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Offline MilEME09

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Re: The RCAF's Next Generation Fighter (CF-188 Replacement)
« Reply #2206 on: April 18, 2018, 15:05:08 »
interesting foot note,

https://www.theglobeandmail.com/business/streetwise/article-bidding-heats-up-for-bombardier-downsview-site/

confirmed on their facebook page Bourdeau Industries has made a bid for Bombardier's downsview site, for all that have forgotten they want to build a updated and modern version of the avro arrow. Apparently they are the only group wanting to keep the site for aerospace industry, and have secured financing. If they secure the site, and at the rate the government is stalling they might actually have an aircraft by the time we launch the competition.
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Offline Colin P

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Re: The RCAF's Next Generation Fighter (CF-188 Replacement)
« Reply #2207 on: April 18, 2018, 16:21:51 »
LOL that would be ironic  8)

Offline Spencer100

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Offline winnipegoo7

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Re: The RCAF's Next Generation Fighter (CF-188 Replacement)
« Reply #2209 on: April 20, 2018, 15:01:38 »
interesting foot note,

https://www.theglobeandmail.com/business/streetwise/article-bidding-heats-up-for-bombardier-downsview-site/

confirmed on their facebook page Bourdeau Industries has made a bid for Bombardier's downsview site, for all that have forgotten they want to build a updated and modern version of the avro arrow. Apparently they are the only group wanting to keep the site for aerospace industry, and have secured financing. If they secure the site, and at the rate the government is stalling they might actually have an aircraft by the time we launch the competition.

Isn't the "new Avro Arrow" thing just a joke??

According to the Walrus:
Quote
Bourdeau Industries Ltd. has no experience building airplanes, no paid employees, and no office aside from Bourdeau’s home in suburban Ottawa.

https://thewalrus.ca/air-apparent/

And according to Company Check - Bourdeau's (former??) UK based company has a networth of - £898,021.00 (that's negative; aka deeply in debt).

https://companycheck.co.uk/company/04877569/BOURDEAU-INDUSTRIES-LTD/companies-house-data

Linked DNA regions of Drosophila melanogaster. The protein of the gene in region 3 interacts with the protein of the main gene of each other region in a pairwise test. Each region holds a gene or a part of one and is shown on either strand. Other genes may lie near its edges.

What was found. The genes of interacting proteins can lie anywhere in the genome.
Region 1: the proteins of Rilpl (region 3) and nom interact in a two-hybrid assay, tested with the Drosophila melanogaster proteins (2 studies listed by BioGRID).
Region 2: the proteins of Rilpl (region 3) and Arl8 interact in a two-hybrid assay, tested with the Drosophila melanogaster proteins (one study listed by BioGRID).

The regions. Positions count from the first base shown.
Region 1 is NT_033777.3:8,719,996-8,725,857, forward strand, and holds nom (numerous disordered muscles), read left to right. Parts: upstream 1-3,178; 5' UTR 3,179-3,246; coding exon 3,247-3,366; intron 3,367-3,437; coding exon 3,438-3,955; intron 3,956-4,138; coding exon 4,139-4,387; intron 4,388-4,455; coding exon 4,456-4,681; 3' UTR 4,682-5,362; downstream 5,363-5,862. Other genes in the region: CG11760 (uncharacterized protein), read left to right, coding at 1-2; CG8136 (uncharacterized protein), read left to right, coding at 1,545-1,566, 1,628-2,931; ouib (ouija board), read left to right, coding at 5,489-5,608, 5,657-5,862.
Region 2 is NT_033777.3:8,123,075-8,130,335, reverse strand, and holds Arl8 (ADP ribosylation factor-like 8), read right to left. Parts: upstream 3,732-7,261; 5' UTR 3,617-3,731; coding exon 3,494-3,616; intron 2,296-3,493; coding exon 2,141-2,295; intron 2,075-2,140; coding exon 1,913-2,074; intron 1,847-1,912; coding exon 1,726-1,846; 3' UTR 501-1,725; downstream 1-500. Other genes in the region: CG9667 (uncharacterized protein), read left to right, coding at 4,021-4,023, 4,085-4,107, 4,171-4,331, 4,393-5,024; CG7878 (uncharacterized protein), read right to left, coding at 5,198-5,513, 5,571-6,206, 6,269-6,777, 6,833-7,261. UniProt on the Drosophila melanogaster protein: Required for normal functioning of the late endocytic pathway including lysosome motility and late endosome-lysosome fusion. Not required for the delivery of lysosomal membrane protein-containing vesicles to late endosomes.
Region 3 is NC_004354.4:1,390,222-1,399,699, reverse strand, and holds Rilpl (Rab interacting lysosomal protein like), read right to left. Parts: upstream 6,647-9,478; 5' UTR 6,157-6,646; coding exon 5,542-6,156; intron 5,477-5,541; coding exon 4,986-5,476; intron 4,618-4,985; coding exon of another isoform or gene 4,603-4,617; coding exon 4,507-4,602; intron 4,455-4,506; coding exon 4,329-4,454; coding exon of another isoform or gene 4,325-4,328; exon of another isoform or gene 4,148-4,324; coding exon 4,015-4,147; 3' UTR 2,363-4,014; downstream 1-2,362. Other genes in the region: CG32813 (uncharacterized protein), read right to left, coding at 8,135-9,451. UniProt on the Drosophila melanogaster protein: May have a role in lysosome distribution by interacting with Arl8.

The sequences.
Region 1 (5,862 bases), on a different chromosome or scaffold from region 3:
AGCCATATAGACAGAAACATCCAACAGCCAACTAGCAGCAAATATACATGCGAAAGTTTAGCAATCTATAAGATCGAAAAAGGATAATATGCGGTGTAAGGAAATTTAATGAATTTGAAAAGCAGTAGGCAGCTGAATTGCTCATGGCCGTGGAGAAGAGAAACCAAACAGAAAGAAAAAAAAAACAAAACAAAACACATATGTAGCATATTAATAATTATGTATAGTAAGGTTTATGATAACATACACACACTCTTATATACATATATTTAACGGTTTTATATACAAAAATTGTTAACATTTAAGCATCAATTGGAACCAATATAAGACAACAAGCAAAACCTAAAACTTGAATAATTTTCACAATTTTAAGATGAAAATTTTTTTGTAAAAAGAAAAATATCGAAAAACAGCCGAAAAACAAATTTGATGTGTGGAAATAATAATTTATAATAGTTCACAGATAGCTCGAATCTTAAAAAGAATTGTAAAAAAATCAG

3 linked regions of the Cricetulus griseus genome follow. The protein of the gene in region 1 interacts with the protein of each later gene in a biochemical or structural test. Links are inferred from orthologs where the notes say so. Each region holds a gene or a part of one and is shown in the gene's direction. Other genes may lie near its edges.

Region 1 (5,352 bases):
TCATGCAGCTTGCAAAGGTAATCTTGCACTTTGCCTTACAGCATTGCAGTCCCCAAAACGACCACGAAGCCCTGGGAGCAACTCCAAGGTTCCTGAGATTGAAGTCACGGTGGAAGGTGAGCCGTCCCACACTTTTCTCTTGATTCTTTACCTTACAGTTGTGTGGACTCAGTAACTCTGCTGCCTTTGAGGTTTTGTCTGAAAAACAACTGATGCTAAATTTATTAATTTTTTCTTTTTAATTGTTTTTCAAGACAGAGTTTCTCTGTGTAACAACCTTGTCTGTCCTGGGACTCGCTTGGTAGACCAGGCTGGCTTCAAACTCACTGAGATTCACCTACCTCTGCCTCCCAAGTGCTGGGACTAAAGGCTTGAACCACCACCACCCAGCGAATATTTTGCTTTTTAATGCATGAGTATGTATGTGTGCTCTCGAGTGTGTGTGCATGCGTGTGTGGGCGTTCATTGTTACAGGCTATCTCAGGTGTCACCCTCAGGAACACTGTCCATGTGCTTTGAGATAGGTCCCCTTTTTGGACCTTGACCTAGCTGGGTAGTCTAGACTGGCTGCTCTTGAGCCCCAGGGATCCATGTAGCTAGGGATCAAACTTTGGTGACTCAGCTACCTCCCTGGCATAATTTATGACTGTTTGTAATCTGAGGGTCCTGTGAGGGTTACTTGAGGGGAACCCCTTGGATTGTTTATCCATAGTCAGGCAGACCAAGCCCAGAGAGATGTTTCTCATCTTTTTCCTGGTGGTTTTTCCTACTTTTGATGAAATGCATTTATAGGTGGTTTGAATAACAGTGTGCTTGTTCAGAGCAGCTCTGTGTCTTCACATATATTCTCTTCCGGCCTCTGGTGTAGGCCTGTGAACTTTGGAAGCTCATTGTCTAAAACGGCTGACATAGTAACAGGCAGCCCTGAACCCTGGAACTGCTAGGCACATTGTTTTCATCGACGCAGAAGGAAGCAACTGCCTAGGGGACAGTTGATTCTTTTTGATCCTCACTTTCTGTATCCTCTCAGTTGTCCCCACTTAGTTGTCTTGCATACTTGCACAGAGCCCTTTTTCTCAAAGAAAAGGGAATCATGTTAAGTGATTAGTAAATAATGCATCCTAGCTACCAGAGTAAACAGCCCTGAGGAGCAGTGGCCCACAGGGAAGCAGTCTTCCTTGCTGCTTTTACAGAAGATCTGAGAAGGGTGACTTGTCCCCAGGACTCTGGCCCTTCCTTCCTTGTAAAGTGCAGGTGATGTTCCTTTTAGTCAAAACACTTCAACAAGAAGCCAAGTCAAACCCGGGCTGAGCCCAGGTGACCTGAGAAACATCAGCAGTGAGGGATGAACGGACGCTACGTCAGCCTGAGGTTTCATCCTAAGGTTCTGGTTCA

« Last Edit: April 20, 2018, 15:33:13 by winnipegoo7 »

Offline PuckChaser

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Re: The RCAF's Next Generation Fighter (CF-188 Replacement)
« Reply #2210 on: April 20, 2018, 17:14:48 »
The whole recreate the Avro Arrow is a joke, not just the "company" involved.

Offline Retired AF Guy

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Re: The RCAF's Next Generation Fighter (CF-188 Replacement)
« Reply #2211 on: April 20, 2018, 20:06:01 »
The whole recreate the Avro Arrow is a joke, not just the "company" involved.

And didn't we have another thread about this a few years ago?
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Offline MarkOttawa

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Re: The RCAF's Next Generation Fighter (CF-188 Replacement)
« Reply #2212 on: May 01, 2018, 12:29:35 »
Bets on whether Finnish air force or RCAF gets new fighter first (note Finns' number, almost what Conservatives planned):

Quote
Finland invites bids to supply 64 fighter jets 

Finland invited bids on Friday [April 27] to supply 64 multi-role fighter aircraft to replace its ageing fleet of F/A-18 Hornet jets, due to be phased out from 2025.

The deal is expected to cost 7-10 billion euros ($9-12 billion). Possible candidates include Saab’s Gripen, Dassault’s Rafale, Boeing’s Super Hornet, Lockheed Martin’s F-35 and the Eurofighter, a joint project by Airbus, BAE and Leonardo.

...performance of the jets would be the main criterion and Finland was committed to thorough talks with all plane makers.

U.S. President Donald Trump suggested last year that Finland had already chosen Hornets, made by U.S. group Boeing, but Finland denied that.

Helsinki is asking manufacturers to provide price quotations for the new jets by early 2019, and plans to make the final decision in 2021 [emphasis added].

Finland shares a 1,340km (833 miles) border and a difficult history with Russia. It has compulsory military service for all men and is one of six members of the European Union that have not also joined NATO.
https://www.reuters.com/article/us-finland-jets/finland-invites-bids-to-supply-64-fighter-jets-idUSKBN1HY27V

As for Canada:

Quote
Future Fighter Industry Day Statements[January 22, 2018]
...
Lisa Campbell, Assistant Deputy Minister, Defence and Marine Procurement Branch, Public Services and Procurement Canada
...
Following negotiations and selection of the best-value solution to meet Canada’s future fighter capability requirements, contract award is anticipated in 2021/2022, and delivery of the first replacement aircraft is planned for 2025...
https://www.tpsgc-pwgsc.gc.ca/app-acq/amd-dp/air/snac-nfps/remarques-remarks-eng.html

Sigh.

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Offline tomahawk6